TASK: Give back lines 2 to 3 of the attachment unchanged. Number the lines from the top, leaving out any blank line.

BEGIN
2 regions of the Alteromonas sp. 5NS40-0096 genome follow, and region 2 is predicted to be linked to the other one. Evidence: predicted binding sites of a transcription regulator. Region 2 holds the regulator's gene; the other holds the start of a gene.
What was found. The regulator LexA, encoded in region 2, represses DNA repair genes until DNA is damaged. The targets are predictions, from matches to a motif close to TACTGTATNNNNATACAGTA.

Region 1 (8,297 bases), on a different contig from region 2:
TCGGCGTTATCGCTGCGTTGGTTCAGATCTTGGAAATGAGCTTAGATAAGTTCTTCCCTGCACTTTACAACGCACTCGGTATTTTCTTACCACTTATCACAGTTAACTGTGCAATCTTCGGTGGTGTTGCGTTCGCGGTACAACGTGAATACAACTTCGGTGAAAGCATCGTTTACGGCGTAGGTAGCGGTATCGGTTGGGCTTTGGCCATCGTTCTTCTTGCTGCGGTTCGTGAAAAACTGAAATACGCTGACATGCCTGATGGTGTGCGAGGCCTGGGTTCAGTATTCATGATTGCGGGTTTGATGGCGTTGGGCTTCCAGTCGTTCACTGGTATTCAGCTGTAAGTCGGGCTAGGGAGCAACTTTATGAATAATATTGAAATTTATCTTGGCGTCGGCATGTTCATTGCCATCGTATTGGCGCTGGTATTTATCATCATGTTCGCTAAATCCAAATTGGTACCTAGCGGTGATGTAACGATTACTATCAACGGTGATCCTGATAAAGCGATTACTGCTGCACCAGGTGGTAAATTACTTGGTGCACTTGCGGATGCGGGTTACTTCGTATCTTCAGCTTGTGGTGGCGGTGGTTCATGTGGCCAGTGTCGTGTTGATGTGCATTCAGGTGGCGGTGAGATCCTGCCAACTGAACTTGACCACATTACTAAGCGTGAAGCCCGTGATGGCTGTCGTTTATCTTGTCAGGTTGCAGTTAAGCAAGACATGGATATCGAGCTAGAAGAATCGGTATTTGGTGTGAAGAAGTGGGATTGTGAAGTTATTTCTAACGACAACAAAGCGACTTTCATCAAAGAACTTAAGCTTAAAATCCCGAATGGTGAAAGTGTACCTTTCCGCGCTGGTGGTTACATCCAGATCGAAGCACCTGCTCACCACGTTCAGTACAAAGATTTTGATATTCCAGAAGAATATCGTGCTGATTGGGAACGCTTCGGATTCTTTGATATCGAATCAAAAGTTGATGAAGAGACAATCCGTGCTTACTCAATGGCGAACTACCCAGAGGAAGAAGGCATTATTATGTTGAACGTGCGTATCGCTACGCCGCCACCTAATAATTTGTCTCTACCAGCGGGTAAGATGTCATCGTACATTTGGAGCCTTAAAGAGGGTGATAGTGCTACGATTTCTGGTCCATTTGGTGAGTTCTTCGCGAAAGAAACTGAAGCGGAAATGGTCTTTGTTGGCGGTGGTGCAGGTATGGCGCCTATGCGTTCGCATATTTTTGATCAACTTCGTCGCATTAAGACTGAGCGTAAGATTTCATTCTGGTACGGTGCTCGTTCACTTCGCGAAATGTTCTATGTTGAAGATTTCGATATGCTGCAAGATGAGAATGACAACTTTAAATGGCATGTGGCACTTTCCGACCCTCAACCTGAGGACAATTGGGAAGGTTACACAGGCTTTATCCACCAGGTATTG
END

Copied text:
What was found. The regulator LexA, encoded in region 2, represses DNA repair genes until DNA is damaged. The targets are predictions, from matches to a motif close to TACTGTATNNNNATACAGTA.

Region 1 (8,297 bases), on a different contig from region 2: